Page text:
Testing in an agile environment

Here at Sagepay we work in weekly iterations, i.e. the aim at the end of every weekly iteration is to deliver something new to the user; whether it be a developer, a customer or the manager of a business.

To help with this, we use Jenkins as our continuous integration tool. Once development is complete (we work on branches), the new code is merged to master. This will trigger builds on the pipeline that will deploy to the development environment and run the e2e tests (also on dev). The deployment to the QA environment is manual; I do this when one particular story is complete and is ‘releasable’. I run some basic manual tests on QA to make sure basic flows are working as expected (I have a checklist!).

What I have learnt when you are working in this way is that you have to have 100% confidence in the automated tests that are on the pipeline and the coverage that these tests have. Otherwise, it would not be possible to release weekly and QA would almost always block a release if it were manual.

This leads on to pair programming. When we have decided which stories we are going to work on in a sprint, I pair with a developer and start discussing what tests we should have for this particular story. This usually starts off by looking at the acceptance criteria as a baseline. We write some basic tests, e2e tests are easiest to write first and make them fail. Unit tests/integration tests follow. I will be writing a separate blog post about the different types of testing and the purpose of each level of testing. Once these new tests have passed and regression tests have passed, I am confident that the new code we will release will not break anything.

One thing to note: my focus is not to test everything and anything. It is to focus on what matters to the user and what they will do. How are they using the application? That way you ensure you test what is necessary and what will give you the most useful feedback.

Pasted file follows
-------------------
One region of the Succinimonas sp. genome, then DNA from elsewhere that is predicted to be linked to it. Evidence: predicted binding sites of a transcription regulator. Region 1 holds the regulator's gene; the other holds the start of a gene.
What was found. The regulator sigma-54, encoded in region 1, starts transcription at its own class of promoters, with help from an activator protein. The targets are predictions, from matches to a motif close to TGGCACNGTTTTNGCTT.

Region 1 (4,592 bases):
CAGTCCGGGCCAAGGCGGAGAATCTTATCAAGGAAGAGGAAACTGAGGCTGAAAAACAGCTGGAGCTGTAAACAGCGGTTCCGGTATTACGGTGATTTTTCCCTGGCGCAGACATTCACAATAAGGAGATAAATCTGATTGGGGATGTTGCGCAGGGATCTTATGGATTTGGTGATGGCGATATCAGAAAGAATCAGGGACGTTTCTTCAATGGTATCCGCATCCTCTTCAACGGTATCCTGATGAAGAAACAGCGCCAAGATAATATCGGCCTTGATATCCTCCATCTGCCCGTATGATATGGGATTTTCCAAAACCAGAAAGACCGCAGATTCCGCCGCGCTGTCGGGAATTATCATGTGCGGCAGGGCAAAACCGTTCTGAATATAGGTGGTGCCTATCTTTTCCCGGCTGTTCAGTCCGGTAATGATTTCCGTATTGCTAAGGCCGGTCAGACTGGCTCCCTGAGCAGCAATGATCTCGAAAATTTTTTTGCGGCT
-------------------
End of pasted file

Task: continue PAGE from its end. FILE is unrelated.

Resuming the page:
TDD (test driven development) and BDD (behaviour driven development) are usually used hand in hand in an agile environment. However, sometimes it seems like they are used in a way that they mean the same thing which is not true. TDD/BDD what’s the difference eh? Well, to me here it is:

TDD – the focus of writing and making tests pass in the implementation phase helps make the development process faster and more efficient (in terms of faster and useful feedback). Always write tests first when you can (sometimes it is difficult to write tests or it may not make sense to test something so small – I will write another blog post about this).

BDD – real user behaviour and interactions drive tests and development. You are focused on what the user does, whoever the user may be. You will consider the standard user on one end and the extreme user on the other (i.e. someone who will click every button on your site or do strange things like doing a GET on a URL that should only be doing a POST).

First post :)


So I’ve decided to start a testing blog to share thoughts about different types of testing (or maybe sometimes have a moan!) and how to go about testing in general.

My background

I’ve been in the testing/QA world since July 2011 and graduated this year with a degree in Computer Science. I have worked at these places

  1. Velti (company has gone down..) –  this was an agency that was focused on delivering android/iOS apps to clients such as o2, Vodafone and PlayStation. I also worked on the Panasonic In flight entertainment system application (not sure if this went live in the end) which was pretty cool. The testing here was all manual and using the waterfall approach
  2. Masabi – a mobile ticketing specialist. I worked within the team that delivered android/iOS applications to clients in the US such as NICE, MBTA and MTS transportation authorities. This is where I began doing test automation and learning about agile. I worked with Java, Selenium WebDriver, JavaScript, Angular/Protractor for e2e testing.
  3. Sagepay – A payment service provider. Pretty much focused on test automation and continuous delivery, little manual testing. The system is built using microservices so there is definitely been a change in my approach to testing – will discuss this in other blog posts